site: HOME > > Economic > News > Economics
Shaking Up Beijing’s Taxi Market
Summary:Beijing’s strict limits on the number of taxis have caused a huge gap between demand and supply of transportation options. Innovative new businesses trying to make transportation more efficient and more plentiful are seeing plenty of public interest. But official policy continues to throw up barriers.


By Yu Han  (
余寒) and Zhang Xiangdong (张向东)
Issue 590, Oct 15, 2012
News, page 2

Translated by Zhu Na
Original article:

Six months ago, some people in Beijing started hailing taxis by shaking their phones.

A service called "Yaoyao Zhao Che" (摇摇招车), roughly translated as “Shake Shake Get a Taxi,” uses GPS and smartphone technology to connect passengers and taxis. Members who’ve downloaded the software and made a deposit simply shake their phone and receive a text message with the name of a taxi driver and brand of car. Within minutes, that car will arrive to pick them up.

The “Shake Shake Get a Taxi” software was developed by Beijing Juhe Zhongxin Information Technology Co., Ltd. (北京聚核众信) and currently has more than 10,000 members. It’s one of a few new business models struggling to capitalize on the huge gap between transportation supply and demand stemming from Beijing’s notoriously insufficient taxi fleet.

Wang Weijian (王炜建), founder of Juhe Zhongxin, said that in March the company rented 20 cars in order to test the “Shake Shake Get a Taxi” software. At the time, the service actually cost less than flagging down a normal taxi. But of those 20 cars, three were picked up by Beijing transportation authorities for operating as illegal taxis.

Wang thinks these test cars were stopped mainly because they were too similar to traditional taxis in terms of car model and price, which made them competitors. Now Wang has stopped using rental cars and has starting promoting the “Shake Shake Get a Taxi” application among official taxi drivers.

“When we were initially testing this system, many taxi companies didn’t understand it and were unwilling to work with us,” Wang said. “So our only choice was to rent some cars to test the software. Now, after a few months of testing, the software is mature and we can present it to taxi drivers.” 

The company takes a small fee from members each time they order a cab through the service, but passengers only pay the driver what’s on the meter. So far, there are already about 1,000 taxi drivers using this free software. Wang Weijian aims to sign up at least 10,000 drivers by the beginning of 2013.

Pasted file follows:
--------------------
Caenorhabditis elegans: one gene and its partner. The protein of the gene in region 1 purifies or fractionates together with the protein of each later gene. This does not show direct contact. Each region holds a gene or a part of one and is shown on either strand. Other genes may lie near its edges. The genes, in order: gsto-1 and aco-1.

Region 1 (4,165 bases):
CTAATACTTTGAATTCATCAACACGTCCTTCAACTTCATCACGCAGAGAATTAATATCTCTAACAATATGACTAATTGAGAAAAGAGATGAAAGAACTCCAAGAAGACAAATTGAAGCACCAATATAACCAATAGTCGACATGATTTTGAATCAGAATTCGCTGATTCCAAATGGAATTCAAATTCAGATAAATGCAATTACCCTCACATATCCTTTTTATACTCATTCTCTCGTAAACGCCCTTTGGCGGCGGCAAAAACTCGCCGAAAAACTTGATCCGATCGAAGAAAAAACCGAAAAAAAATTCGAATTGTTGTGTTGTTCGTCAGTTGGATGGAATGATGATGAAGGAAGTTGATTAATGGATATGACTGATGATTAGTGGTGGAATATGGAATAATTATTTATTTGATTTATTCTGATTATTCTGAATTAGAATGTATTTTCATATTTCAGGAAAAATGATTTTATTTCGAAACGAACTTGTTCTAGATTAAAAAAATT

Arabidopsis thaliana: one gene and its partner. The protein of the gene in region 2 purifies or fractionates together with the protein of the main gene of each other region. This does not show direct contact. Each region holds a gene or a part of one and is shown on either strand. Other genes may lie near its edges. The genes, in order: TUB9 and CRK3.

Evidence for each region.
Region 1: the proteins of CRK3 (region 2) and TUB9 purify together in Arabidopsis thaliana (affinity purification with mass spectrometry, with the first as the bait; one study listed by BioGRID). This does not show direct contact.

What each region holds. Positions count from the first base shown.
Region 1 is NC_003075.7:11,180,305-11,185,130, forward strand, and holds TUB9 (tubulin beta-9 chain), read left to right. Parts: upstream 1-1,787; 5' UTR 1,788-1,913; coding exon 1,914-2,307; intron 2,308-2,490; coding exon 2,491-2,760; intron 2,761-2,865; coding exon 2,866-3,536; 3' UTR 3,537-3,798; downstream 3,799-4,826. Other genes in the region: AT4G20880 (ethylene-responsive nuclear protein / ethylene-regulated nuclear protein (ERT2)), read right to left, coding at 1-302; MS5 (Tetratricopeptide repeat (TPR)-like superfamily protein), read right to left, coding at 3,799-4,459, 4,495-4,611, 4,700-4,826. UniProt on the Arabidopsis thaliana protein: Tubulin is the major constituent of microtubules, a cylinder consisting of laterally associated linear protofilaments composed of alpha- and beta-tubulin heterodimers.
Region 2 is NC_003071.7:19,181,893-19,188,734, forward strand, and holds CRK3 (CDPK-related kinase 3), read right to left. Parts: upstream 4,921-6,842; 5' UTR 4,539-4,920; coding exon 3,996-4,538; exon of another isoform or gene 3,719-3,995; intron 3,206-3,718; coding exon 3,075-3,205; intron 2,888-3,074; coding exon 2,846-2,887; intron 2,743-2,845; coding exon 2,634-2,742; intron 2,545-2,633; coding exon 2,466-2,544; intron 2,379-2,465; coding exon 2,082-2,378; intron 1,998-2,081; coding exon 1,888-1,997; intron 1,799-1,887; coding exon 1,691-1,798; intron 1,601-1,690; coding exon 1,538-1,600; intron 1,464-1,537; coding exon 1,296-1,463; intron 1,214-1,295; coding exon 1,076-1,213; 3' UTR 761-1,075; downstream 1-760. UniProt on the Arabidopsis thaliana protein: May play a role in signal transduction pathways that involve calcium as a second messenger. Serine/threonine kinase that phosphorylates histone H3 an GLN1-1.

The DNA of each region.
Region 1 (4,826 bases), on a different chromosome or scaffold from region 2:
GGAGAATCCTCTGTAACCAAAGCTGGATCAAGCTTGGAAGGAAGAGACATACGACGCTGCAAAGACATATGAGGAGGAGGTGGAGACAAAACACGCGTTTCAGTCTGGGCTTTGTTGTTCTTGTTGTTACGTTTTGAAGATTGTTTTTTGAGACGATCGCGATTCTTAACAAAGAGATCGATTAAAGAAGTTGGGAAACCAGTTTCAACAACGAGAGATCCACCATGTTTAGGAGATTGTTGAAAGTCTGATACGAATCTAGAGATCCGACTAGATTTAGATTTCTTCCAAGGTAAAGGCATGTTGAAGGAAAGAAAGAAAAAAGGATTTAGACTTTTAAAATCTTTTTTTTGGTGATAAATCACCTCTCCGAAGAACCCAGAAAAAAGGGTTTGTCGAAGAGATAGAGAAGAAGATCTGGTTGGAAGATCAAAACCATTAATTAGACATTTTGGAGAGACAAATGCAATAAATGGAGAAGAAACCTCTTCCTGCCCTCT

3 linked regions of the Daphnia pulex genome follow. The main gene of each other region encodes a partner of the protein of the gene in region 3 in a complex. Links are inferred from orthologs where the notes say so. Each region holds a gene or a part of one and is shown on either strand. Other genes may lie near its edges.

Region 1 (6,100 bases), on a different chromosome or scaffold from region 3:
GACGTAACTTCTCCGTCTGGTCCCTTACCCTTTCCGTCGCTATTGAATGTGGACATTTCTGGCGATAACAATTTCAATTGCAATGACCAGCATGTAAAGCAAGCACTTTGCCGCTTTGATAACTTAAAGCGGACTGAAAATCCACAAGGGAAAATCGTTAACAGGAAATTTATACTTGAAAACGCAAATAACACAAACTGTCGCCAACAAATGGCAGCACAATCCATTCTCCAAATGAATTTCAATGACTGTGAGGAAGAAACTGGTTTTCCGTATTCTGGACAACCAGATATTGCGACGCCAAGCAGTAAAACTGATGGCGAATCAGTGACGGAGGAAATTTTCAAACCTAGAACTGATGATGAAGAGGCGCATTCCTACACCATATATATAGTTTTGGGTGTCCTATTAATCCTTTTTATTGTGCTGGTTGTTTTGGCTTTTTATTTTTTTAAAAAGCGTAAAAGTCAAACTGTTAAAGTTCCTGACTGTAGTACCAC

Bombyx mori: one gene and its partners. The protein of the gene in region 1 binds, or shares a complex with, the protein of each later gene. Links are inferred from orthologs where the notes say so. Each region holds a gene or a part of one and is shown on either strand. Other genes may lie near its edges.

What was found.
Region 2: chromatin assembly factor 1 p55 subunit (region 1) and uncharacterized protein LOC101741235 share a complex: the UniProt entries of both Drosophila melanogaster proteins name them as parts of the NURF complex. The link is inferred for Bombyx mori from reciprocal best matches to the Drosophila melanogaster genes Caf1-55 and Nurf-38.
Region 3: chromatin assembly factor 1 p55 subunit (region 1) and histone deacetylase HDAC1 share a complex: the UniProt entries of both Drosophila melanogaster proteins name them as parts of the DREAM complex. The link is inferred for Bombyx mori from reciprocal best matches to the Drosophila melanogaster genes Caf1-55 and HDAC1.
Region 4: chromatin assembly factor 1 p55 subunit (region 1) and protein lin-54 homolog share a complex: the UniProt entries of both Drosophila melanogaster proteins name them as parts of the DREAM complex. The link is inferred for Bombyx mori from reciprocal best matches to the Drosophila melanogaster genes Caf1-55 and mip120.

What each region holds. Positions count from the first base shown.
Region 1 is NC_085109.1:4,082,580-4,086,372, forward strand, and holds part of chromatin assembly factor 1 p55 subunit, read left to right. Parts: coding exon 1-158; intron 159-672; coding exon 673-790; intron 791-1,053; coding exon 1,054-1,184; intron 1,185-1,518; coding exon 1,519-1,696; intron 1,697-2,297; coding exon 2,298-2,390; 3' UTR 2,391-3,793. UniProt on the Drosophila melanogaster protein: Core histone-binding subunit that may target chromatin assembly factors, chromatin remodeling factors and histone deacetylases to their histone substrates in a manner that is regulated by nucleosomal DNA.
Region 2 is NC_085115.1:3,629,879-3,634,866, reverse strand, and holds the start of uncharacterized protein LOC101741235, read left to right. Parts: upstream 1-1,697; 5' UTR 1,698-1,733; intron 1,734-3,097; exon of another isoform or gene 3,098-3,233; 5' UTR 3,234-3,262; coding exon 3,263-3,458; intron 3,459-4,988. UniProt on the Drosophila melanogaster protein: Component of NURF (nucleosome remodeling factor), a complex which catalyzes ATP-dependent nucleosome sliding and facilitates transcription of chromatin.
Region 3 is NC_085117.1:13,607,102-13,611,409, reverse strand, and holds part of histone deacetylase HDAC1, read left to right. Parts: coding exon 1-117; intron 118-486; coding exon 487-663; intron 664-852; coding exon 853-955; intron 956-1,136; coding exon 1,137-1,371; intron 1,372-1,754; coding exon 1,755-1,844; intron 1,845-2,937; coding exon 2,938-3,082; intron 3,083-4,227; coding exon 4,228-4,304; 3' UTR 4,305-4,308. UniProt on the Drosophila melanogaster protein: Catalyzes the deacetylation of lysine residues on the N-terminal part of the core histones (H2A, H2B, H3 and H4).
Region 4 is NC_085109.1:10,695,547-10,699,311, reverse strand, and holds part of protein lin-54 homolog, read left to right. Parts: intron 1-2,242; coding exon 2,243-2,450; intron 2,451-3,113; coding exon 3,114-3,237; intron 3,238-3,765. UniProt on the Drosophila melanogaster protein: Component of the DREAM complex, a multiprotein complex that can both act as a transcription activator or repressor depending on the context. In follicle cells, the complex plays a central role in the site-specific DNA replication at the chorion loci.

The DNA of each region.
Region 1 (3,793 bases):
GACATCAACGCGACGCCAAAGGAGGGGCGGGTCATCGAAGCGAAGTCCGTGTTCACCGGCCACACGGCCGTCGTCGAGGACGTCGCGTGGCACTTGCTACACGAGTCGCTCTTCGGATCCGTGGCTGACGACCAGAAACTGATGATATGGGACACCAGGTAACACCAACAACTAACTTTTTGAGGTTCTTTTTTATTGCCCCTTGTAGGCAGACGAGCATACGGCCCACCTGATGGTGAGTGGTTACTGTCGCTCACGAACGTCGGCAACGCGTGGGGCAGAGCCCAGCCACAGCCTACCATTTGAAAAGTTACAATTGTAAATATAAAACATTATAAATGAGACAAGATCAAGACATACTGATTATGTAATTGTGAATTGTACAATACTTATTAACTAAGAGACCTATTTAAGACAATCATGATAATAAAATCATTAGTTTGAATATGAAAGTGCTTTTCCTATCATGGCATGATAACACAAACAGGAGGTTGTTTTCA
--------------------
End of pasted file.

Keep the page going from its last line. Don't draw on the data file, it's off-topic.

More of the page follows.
A team leader surnamed Hu with Beijing Tiancheng (天成)Taxi Company just shook his head when asked about “Shake Shake Get a Taxi.” He thinks that for taxi companies, the system is unprofitable.

Wang Weijian admitted that the lack of tangible profits to hand over to the taxi drivers and companies is the main challenge in promoting the software.

“The taxi companies may not make any direct profit each time they use the system,” Wang said. “But it is profitable in the long term. It can help drivers improve efficiency and increase their income. When drivers’ income increases, the money they hand in to the taxi company will be stable.”

However, for investors, actual operation is the most profitable market related to taxis. Zhou Hang (周航) started his Yidao Yongche (易到用车) company in May 2010 offering taxi services to customers through advance reservation. Currently, it’s China’s most successful car reservation platform with hundreds of thousands of members.

Zhou says that he avoids competing with traditional taxis by using mostly middle and high-end cars. “If we use a bunch of cheaper cars to compete with taxis, then we’ll court our own ruin,” he said.

Beijing’s population of over 20 million people is currently served by 66,000 taxis – the same number operating on the streets 10 years ago. According to Beijing’s 12th Five-Year Transportation Development and Construction Plan, Beijing will continue to control the total number of taxis.

In areas like Wangjing, the Beijing Zoo and other big transportation hubs, there are often long lines of illegal taxis. In the suburban counties where few official taxis venture, there are even more.

According to the most recent official survey, there were 72,000 illegal taxis in Beijing in 2004. Some taxi industry insiders estimated that that number probably exceeds 100,000 now. It’s a clear indication that the current official taxi fleet isn’t enough to meet market demands.

In spite of the huge demand though, matching legal taxis with customers is still inefficient. According to Li Xiaosong (李晓松), spokesperson for the Beijing Municipal Transportation Commission, an average taxi in the city drives about 400 kilometers per day. But for 30 to 40 percent of that distance, the taxi doesn’t have any passengers.

Guo Yushan (郭玉闪), founder and director of the Transition on Socio-Economic Consultants Co. Ltd, says that the emergence of information platforms like “Shake Shake Get a Taxi” will improve transportation efficiency. But car reservation services like Yidao Yongche are truly opening another market.

The car reservation business model isn’t yet recognized in law though, so it remains a legal gray area.

Hopeful entrants to the taxi market have appealed to government authorities to relax restrictions on taxis, but so far, they’ve received no reply.

Zhou Hang hopes the multitude of obstacles in the taxi industry will be relaxed one day. But until then, new business models like his waiting to make their move and grab a bigger slice of the taxi industry can only wait.




Comments(The views posted belong to the commentator, not representative of the EO)

username: Quick log-in

EO Digital Products

Multimedia & Interactive